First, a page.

3 out of 4 stars
Like many of the stories for which Ireland is known, Deirdre of the Sorrows is a tale from the Ulster Cycle, dating back to around the first century AD. And like many tales which have survived for so long, Deirdre of the Sorrows is a classic tale of love and tragedy. This particular telling, written by Irish playwright John Millington Synge—one of the founders of Dublin’s famed Abbey Theatre and an important figure in Ireland’s fight for independence—hasn’t graced Chicago for a century. His staging was completed a year after his death, in 1910, by his wife Molly Allgood and a friend and fellow founder of the Abbey Theatre, William Butler Yeats.
This staging, directed by Kay Martinovich, stars Natalie Joyce as Deirdre, Alex Pappas as Naisi, Tim Kidwell as Conchubhar, and Morgan McCabe as Leabarcham (with Mark Pracht, Curtis Dunn, Mick LaRocca, Andrew Marikis, marssie Mencotti, and Brian Sprague as well). The names of the characters come from a time before the English language was imposed upon Ireland, and as such can be difficult for English speakers to comprehend. Conchubhar, for instance, is pronounced sort of like, “Kruh- her,” while Leabharcham (“Lavarcham” in Synge’s telling) sounds like “Laower-chum.” The “bh” in Irish is typically pronounced how either a “v” or “w” would be in English, depending upon its context (in the case of Leabharcham, it’s usually pronounced as a “w”). This can create considerable confusion for people unaccustomed to Irish and makes translation a bit of a b*tch. The names are not the only difficulty in translating this play for an American audience, though. A convincing Hiberno-English accent is notoriously hard to get right, and even when done well can sound very strange to American ears. Not only is the inflection far less flat than your Standard American accent, but there’s a rhythm to it which is difficult to grasp without hefty experience. English has only been prevalent on Ireland for a few hundred years; Irish has been spoken there for millennia. As a result, much of how English is spoken is affected by how Irish is spoken, and if you haven’t heard much Irish you may have a rough go of things, both in producing and comprehending it. I’ll be honest when I say I had some difficulty understanding a few of the actors at times. My grandparents are from Connacht and Sligo, agus tá cúpla focal Gaeilge agat, so I’d at least suppose I can tell a good brogue when I hear one. While the acting itself was phenomenal, the accents at some points felt overplayed, at other times felt spot-on, and yet at other times felt Scottish.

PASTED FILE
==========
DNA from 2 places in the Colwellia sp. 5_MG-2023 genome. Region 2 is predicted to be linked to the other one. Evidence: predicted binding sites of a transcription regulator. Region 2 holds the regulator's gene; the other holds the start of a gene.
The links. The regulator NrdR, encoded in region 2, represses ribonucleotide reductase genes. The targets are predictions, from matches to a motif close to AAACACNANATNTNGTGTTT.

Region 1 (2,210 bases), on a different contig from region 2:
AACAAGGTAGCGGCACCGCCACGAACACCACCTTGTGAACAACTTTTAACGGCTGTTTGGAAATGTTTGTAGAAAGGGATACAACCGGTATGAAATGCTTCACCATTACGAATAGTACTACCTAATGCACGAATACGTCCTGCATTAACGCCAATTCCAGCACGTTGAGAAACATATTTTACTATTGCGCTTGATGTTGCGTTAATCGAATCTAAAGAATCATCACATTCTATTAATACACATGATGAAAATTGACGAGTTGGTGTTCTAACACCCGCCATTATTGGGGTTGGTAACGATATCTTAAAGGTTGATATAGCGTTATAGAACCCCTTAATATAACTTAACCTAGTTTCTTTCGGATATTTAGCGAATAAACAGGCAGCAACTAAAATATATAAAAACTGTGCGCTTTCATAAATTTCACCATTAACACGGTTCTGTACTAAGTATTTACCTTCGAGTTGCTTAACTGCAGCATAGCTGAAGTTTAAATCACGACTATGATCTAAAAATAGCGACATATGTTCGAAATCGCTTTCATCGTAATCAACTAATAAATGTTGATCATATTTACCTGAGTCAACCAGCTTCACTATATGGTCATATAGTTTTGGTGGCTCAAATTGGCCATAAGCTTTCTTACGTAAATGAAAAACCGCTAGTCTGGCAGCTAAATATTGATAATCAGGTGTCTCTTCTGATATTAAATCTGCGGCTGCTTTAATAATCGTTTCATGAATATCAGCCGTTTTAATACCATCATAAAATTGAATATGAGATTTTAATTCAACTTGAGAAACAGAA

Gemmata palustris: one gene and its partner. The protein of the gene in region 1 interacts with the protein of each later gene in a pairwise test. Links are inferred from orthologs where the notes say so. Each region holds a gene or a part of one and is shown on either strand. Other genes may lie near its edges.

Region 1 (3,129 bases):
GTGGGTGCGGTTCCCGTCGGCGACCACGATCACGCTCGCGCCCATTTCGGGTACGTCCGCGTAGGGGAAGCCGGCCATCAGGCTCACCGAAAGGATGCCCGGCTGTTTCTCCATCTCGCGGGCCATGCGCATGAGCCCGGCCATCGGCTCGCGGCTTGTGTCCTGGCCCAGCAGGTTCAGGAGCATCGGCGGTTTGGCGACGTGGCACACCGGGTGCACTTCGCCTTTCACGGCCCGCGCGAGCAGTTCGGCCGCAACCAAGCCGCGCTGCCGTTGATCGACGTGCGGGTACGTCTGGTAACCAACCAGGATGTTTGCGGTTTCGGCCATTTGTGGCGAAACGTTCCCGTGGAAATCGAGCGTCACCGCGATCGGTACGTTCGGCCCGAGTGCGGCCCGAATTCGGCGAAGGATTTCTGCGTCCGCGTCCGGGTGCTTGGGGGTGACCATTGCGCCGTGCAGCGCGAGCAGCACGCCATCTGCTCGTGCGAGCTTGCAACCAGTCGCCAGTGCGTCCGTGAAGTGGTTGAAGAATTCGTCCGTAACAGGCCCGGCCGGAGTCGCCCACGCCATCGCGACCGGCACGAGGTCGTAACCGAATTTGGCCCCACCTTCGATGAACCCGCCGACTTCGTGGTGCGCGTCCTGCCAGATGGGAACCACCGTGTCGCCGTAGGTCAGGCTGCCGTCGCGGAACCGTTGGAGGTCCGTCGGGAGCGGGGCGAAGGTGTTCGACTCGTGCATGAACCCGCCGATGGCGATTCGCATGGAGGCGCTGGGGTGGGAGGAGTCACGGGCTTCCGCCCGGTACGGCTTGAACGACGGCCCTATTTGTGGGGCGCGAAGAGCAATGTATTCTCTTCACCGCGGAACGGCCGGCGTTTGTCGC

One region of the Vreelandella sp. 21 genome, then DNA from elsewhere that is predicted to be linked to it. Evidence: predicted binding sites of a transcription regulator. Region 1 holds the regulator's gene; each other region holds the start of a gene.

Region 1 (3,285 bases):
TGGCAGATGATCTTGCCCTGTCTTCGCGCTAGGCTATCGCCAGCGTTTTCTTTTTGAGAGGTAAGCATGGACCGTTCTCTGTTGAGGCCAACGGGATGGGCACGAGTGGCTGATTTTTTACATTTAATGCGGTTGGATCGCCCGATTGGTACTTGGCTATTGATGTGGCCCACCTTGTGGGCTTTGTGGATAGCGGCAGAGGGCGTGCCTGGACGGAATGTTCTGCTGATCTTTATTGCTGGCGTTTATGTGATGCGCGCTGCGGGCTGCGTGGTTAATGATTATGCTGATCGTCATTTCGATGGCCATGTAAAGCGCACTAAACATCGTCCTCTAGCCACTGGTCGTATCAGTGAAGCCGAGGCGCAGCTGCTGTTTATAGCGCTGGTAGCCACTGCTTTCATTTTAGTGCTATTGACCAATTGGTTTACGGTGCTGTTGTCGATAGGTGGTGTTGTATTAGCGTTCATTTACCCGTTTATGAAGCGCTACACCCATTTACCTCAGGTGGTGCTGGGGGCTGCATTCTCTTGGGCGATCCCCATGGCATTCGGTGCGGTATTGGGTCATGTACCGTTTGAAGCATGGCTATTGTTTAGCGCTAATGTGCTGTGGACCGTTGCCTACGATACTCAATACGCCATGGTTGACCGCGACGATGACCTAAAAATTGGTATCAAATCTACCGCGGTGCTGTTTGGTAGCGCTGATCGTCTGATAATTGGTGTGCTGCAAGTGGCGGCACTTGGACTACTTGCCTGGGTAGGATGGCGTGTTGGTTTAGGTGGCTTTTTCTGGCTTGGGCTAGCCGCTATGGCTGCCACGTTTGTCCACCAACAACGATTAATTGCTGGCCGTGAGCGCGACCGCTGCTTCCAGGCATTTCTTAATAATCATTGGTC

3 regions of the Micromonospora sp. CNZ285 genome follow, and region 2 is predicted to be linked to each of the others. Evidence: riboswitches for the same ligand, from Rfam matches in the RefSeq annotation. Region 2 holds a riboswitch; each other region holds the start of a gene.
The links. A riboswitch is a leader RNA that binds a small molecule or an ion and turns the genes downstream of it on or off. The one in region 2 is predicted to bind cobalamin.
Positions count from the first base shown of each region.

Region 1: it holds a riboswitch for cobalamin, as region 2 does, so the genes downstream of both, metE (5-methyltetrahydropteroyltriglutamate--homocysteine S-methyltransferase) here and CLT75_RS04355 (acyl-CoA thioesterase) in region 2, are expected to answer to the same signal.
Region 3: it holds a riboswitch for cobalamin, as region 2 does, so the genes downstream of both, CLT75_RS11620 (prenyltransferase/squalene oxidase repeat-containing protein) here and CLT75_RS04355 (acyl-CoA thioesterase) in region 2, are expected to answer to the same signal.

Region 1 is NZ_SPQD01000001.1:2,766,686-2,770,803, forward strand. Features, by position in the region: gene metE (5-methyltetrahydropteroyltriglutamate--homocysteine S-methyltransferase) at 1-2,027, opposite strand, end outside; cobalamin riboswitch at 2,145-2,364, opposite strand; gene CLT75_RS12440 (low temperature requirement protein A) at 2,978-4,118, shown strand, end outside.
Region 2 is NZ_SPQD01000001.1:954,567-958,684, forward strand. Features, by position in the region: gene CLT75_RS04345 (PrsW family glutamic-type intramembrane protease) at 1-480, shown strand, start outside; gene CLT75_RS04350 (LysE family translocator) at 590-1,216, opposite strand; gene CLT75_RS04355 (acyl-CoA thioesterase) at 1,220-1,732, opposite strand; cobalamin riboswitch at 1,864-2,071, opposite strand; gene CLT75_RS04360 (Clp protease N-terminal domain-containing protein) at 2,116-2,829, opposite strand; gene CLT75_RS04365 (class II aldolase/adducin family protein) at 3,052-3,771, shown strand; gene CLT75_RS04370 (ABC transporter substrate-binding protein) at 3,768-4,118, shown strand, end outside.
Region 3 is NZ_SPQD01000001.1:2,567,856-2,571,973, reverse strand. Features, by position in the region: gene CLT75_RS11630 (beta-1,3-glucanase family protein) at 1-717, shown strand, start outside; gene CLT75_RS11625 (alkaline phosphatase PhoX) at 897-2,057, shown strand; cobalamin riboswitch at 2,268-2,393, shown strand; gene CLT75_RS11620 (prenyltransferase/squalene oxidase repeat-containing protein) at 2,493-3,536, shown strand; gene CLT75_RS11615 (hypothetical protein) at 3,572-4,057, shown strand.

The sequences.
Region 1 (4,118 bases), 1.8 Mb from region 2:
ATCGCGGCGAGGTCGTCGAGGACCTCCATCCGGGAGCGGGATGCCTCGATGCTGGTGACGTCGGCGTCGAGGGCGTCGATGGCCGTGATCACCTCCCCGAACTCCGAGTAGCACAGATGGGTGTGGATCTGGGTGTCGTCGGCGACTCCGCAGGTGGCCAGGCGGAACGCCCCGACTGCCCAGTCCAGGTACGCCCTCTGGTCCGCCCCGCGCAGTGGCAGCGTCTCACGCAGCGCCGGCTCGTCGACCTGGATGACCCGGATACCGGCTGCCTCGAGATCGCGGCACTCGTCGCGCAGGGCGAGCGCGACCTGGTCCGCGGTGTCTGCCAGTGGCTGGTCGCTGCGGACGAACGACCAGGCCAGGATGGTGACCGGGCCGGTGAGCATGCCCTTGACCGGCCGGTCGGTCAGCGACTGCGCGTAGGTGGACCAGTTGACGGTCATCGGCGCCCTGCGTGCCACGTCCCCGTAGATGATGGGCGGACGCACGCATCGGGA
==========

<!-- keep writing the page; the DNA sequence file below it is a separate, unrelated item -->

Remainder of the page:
Mar sin féin, beyond that confusion the rest of the staging was absolutely grand. The set, designed by Yeaji Kim, harkened back to an ancient time, with simple iron stoves, wooden stools, and gorgeous tapestry; all of which would have been common in first-century Ireland. The music prefacing each act and the sparse sound effects by Curtis Powell did a great job setting the scene and displaying Deirdre’s mental disturbance after her loss. The costume designs of Rachel Sypniewski, especially, were fantastic. Celtic motifs and shawls go léir léir graced the actors as they played out one of Ireland’s most famous tragedies. All in all, if you’ve the hankering for a classic story, and don’t mind acclimating to hearing a brogueish English, Deirdre of the Sorrows is well worth your while.
Deirdre of the Sorrows plays at City Lit Theatre from now until October 15th, on Fridays and Saturdays at 7:30, and on Sundays at 3:00. Tickets are $32.00--$27 for seniors, and $12 for students and military. Tickets can be bought either at the door or online at citylit.org. Performances are at City Lie Theater, 1020 W. Bryn Mawr Ave. Chicago (Inside the Edgewater Presbyterian Church).
I've had the fortune of being born to a painter, and since childhood have been involved in the arts in some form or another. After attaining degrees in Music Performance and Cognitive Science from Northwestern University, and after being exposed to the wonderful theater scene there, I realized I'd benefit as an artist if I continued contributing to the community. I believe an important part to being an artist is having exposure to as many sorts of Art as possible. Theater is one of the most variegated arts, and I feel all the richer for playing the small role I have in the Chicago theater scene (hopefully, Chicago is all the richer for having me!)